Mistreated and beaten, the girl has now left her father-in-law’s house and is living with her parents. She informed her parents of the harrowing circumstances she was living in. He father Ramazan said economic constraints had forced him into selling his daughter.
Meanwhile, a religious scholar condemned the act as un-Islamic. Maulvi Muhammad Osman said Islam has specified a girl’s marriageable age. A person deviating from Islamic teachings would face Allah’s wrath, he said.
The AIHRC official warned cases of child abuse and other unwholesome social customs, if not checked, would rise dramatically. Samimi recalled 86 accident of violence against women and girls were recorded in Jawzjan last year.
Children can be found working in precarious conditions in mines; in brick kilns and agriculture; tending livestock and on the streets
By Sohaila Weda Khamosh
Child labour is rampant in Afghanistan. Many children are forced by circumstances to do hard labour for a trifling wage. They risk long-term health problems, even death. For most children a normal childhood and school are distant dreams.An Independent Media Consortium (IMC) investigation*.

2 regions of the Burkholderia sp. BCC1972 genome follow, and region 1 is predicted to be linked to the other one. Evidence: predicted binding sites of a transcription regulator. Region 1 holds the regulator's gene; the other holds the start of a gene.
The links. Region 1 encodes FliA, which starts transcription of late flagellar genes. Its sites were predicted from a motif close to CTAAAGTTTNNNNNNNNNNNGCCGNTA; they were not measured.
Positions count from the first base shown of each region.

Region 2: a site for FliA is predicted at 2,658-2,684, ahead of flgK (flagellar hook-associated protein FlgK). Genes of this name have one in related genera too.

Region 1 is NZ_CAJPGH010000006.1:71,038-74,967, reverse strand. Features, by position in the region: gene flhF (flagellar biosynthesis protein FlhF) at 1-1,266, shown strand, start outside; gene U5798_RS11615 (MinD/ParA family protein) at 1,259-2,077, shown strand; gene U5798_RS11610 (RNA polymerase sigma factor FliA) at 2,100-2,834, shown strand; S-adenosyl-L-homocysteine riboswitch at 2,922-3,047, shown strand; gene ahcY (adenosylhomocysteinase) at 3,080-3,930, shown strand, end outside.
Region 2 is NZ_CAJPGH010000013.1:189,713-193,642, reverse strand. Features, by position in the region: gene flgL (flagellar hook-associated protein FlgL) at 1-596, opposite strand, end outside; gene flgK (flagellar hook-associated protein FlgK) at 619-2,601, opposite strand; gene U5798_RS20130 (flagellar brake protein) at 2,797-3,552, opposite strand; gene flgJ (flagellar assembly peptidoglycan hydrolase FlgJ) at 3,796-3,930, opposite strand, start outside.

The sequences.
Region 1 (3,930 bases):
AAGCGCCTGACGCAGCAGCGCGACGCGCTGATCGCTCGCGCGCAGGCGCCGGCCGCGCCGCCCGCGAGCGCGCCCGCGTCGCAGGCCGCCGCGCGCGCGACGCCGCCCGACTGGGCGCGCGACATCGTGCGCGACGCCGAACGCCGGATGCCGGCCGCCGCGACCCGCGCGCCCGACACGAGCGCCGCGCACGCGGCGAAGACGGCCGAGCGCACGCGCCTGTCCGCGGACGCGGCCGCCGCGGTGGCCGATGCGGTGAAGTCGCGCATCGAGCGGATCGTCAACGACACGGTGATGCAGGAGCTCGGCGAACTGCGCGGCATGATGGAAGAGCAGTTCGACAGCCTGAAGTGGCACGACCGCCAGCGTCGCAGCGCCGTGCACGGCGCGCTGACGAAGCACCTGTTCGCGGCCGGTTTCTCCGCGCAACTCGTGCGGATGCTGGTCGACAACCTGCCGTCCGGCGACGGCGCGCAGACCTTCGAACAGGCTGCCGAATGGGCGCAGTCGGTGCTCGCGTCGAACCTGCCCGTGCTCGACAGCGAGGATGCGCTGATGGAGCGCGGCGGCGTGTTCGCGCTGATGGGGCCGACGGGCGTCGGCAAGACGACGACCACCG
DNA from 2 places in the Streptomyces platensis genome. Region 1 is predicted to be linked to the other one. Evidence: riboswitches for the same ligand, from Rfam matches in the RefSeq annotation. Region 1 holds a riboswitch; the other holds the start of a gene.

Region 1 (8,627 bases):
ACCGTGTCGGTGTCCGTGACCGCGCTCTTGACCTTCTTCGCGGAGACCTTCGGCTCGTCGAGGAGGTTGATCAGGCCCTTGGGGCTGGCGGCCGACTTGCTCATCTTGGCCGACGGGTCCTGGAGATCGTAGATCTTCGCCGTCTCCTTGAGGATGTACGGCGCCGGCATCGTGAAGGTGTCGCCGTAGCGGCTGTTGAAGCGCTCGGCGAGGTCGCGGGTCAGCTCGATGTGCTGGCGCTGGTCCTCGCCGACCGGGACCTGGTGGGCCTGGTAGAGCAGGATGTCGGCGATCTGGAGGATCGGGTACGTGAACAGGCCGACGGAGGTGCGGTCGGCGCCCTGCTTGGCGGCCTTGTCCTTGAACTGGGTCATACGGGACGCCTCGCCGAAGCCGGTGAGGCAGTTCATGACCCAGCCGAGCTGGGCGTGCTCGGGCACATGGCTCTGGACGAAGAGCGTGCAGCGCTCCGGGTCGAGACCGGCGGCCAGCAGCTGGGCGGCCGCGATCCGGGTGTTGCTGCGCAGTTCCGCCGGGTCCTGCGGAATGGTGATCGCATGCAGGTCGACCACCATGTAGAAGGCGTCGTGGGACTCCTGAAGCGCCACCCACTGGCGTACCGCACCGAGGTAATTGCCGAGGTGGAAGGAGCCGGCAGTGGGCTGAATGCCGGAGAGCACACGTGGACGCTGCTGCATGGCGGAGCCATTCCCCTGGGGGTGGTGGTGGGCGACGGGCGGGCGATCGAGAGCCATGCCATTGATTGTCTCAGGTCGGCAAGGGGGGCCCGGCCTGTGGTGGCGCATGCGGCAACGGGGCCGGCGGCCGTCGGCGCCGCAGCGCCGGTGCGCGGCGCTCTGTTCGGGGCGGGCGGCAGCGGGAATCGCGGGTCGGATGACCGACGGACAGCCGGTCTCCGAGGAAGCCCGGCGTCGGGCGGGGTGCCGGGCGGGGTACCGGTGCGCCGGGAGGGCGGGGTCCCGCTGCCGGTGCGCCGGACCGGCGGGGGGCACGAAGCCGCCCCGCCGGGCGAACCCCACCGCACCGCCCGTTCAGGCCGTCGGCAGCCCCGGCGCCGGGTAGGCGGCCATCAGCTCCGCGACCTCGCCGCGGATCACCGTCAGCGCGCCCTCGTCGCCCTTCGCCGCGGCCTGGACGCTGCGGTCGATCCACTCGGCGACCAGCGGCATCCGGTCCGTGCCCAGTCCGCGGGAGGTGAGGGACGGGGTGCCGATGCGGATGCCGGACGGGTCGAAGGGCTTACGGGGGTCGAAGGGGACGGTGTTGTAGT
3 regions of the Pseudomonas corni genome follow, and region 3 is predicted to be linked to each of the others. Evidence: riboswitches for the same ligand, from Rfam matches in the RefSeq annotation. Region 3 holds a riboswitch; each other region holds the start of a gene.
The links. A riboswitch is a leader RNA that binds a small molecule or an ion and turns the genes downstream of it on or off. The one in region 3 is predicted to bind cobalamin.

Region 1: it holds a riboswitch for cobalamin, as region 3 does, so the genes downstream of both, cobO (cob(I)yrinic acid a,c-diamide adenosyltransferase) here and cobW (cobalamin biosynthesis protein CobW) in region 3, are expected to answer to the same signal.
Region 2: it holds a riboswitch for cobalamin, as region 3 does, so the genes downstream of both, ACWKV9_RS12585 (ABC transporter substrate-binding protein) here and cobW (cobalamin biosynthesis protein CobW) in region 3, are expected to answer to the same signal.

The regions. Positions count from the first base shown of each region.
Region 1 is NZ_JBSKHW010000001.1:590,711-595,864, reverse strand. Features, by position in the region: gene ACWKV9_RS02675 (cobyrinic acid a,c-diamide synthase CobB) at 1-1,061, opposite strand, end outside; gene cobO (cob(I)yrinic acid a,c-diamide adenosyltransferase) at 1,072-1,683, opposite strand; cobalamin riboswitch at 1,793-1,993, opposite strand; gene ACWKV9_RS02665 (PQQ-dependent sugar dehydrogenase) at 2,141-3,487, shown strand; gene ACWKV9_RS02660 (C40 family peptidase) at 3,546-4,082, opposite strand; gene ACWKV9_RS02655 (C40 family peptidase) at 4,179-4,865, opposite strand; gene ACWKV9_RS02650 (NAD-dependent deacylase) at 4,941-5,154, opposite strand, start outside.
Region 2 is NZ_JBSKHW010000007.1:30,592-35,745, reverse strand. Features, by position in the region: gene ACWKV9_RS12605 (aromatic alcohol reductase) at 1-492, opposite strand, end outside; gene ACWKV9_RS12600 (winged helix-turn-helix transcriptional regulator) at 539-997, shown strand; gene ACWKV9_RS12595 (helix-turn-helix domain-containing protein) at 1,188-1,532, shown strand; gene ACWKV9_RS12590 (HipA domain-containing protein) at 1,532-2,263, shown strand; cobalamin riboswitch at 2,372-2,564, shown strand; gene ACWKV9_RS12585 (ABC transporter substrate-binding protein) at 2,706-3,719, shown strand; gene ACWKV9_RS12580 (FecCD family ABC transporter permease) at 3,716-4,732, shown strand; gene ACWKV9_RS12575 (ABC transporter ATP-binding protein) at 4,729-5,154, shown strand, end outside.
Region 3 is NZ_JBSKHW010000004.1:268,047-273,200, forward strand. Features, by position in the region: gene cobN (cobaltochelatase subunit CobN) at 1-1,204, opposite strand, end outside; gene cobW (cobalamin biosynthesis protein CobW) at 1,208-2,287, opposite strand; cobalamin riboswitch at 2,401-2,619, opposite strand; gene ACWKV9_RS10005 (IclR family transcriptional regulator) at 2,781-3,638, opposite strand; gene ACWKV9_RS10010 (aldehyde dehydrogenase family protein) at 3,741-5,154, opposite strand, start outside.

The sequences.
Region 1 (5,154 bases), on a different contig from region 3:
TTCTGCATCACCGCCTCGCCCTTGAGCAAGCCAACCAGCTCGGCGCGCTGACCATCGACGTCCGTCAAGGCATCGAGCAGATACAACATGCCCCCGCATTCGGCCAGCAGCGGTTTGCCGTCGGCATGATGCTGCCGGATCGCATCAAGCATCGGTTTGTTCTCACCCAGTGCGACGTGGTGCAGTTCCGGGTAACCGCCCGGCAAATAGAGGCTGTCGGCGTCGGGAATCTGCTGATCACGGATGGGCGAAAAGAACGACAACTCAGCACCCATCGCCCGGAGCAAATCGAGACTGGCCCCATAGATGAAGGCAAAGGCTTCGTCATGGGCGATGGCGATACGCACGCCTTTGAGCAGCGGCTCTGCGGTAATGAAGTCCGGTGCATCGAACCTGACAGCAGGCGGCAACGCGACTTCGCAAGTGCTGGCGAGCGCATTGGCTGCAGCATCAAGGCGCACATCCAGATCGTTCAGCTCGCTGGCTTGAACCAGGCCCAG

On the basis of information provided by the Ministry of Labour, Social Affairs, Martyrs and Disabled (MoLSAMD) there are 1.9 million working children in the country.
Decades of war and poverty have forced them into the ranks of workers. Children have to contribute to family incomes and shoulder the responsibility of looking after siblings and disabled relatives. As a result of chronic conflict there are many orphan children.
Children can be found working in precarious conditions in mines; in brick kilns and agriculture; tending livestock and on the streets. Findings by the IMC reveal their earnings are at best paltry. It could be as little as 1,000 Afs a month (17 USD).
Afghanistan ratified the Convention on the Rights of the Child in 1994. Labour laws lay down a minimum age – 15 years – and number of hours of work – not longer than 35 hours a week. But IMC found children working for 20 to 24 hours a day in mines.
A mine called Gawmargi in Dahan-e-Tour in Dare-i-Souf Bala in Samangan province is one of those that are mined by local people. When IMC visited the mine there were children between 8 and 18 years busy at work, cutting the coal seams and transporting the coal on donkeys to the bazaar in Dahan-e-Tour, 5 kms from the mine.
A boy carries rubbish for recycling outside Kabul December 15, 2010. Children can be found working in precarious conditions in mines; in brick kilns and agriculture; tending livestock and on the streets. Findings by the IMC reveal their earnings are at best paltry. It could be as little as 1,000 Afs a month (17 USD).
The mineworkers are hard to miss. Everyone, including the children, is covered in soot; their clothes and faces dirty from the coal.
Pir Mohammad, a worker in Gawmargi, says there are at least a hundred children in the mine, including two of his own.
He says children are paid 10,000 Afs (170 USD) on the average every month. He is a contract worker, and is paid 50,000 Afs per month (870 USD).